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September 4, 2012
2 Min Read
The hacker group AntiSec released a file of a million and one UDIDs--unique device identifiers--which it claims to have hacked it off an FBI computer via a Java vulnerability. UDIDs are unique IDs for iPhone, iPad and iPod Touch devices. Apple and the developers of any apps you install gain access to this string.
UPDATE: The FBI has denied the substance of AntiSec's claims. Click here for more information.
The group's Pastebin posting claims that the stolen list was taken from the notebook computer of FBI Supervisor special agent Christopher K. Stangl's computer in March 2012 using a Java AtomicReferenceArray vulnerability. The purloined file was named "NCFTA_iOS_devices_intel.csv" and contained UDIDs for 12,367,232 iOS devices, although not all of them with full personal information. AntiSec chose to disclose only the smaller number of UDIDs.
The "NCFTA" part of the file name might stand for the National Cyber-Forensics & Training Alliance, which defines itself as an alliance of SMEs (subject matter experts) in industry, academia, and government with broad goals for addressing computer security threats. The relevance of "Intel" in the file name is tough to figure; no iOS devices run on Intel processors, so perhaps it's just short for "intelligence."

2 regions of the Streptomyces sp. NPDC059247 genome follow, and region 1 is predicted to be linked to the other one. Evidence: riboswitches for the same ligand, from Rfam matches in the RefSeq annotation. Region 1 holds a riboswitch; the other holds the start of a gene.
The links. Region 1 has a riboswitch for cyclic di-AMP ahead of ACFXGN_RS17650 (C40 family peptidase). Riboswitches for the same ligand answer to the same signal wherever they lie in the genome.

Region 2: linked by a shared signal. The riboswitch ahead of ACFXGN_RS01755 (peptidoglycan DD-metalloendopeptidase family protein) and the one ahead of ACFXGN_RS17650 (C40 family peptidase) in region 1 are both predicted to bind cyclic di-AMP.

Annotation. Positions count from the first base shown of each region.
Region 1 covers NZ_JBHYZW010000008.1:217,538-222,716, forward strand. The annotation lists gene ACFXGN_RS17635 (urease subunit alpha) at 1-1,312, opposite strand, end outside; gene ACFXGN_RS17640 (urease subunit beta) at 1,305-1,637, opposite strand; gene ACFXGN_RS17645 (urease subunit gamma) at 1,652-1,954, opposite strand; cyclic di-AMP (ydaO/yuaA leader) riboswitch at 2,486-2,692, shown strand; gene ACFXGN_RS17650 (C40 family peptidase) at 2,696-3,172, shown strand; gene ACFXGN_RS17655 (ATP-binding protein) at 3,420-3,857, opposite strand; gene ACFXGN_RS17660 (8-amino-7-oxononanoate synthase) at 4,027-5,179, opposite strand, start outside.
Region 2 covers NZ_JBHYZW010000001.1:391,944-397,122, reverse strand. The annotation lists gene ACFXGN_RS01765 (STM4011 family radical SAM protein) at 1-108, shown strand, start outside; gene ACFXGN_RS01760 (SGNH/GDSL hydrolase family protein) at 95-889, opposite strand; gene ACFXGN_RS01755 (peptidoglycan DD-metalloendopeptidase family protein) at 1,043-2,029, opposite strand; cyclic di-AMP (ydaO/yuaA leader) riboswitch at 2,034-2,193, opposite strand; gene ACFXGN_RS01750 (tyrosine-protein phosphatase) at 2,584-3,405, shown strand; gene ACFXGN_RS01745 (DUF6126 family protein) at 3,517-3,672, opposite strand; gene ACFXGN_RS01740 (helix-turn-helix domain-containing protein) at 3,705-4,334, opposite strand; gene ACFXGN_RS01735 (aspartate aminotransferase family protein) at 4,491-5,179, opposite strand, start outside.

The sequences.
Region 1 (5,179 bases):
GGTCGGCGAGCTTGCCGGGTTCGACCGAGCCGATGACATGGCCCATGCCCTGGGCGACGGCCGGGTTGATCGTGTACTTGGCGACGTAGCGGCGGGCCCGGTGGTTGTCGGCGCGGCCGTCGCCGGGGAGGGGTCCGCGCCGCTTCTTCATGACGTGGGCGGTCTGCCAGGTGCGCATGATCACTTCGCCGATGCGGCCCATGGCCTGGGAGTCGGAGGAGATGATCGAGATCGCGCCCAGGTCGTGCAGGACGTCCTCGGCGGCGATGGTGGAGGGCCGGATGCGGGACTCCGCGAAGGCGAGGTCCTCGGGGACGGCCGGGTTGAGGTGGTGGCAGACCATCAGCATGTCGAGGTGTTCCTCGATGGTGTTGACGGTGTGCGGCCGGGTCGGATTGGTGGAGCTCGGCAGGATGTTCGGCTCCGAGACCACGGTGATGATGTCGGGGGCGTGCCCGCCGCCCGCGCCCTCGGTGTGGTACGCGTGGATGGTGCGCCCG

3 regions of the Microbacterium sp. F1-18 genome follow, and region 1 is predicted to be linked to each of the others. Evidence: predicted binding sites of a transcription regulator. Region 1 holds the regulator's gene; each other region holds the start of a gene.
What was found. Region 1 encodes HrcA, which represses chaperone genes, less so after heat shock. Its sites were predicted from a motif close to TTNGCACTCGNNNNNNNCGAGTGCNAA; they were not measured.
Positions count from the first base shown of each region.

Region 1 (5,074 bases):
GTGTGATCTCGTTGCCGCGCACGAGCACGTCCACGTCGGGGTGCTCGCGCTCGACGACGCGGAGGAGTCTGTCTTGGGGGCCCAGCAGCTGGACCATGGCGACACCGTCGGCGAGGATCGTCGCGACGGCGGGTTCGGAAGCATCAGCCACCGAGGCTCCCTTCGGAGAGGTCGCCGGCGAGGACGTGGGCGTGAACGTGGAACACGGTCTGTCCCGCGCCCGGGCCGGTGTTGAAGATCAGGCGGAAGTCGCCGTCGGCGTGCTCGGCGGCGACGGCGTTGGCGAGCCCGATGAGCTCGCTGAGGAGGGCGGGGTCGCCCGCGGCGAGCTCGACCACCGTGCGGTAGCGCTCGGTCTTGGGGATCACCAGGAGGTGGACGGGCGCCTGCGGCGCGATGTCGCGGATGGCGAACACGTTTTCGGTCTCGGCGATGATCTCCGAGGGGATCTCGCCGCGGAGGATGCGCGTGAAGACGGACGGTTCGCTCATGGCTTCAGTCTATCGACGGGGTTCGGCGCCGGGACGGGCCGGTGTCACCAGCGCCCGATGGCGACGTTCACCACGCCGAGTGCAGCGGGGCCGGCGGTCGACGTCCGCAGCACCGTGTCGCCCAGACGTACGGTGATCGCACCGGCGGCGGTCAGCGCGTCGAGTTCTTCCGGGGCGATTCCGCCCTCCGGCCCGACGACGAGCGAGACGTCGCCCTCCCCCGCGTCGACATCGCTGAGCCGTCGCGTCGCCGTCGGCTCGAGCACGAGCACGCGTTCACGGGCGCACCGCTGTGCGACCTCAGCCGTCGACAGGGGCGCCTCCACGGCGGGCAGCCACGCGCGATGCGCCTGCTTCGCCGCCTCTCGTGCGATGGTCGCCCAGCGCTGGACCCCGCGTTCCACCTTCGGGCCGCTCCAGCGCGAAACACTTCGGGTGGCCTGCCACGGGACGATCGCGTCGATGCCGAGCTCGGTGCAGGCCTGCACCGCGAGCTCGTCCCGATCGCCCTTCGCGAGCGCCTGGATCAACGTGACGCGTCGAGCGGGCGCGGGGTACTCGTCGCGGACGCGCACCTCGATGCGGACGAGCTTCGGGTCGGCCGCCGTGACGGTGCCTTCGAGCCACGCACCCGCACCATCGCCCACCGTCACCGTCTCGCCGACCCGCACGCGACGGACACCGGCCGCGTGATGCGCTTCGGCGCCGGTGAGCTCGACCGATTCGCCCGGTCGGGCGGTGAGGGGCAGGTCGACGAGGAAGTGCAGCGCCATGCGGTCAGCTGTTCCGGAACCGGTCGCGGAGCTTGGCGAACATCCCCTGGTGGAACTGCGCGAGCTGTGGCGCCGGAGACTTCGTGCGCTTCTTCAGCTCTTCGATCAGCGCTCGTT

The file allegedly included other personal information, such as "...full names, cell numbers, addresses, zipcodes, etc" but the group stripped those out of the list.
The potential for privacy problems via UDID disclosure is an old issue. Normally, app distributors get the UDID of a device when that device installs an app, and Apple already has begun to restrict access to them in favor of less-problematic methods.
Although many reports indicate that the disclosed UDIDs are valid, there has been no official recognition by the government that they were the source of the data, nor has there been any explanation of why the FBI would have such a file.
For instructions on determining the UDID of your own iPhone, iPad, or iPod Touch, see WhatsMyUDID.com.
Hat tip to Richi Jennings of Computerworld.
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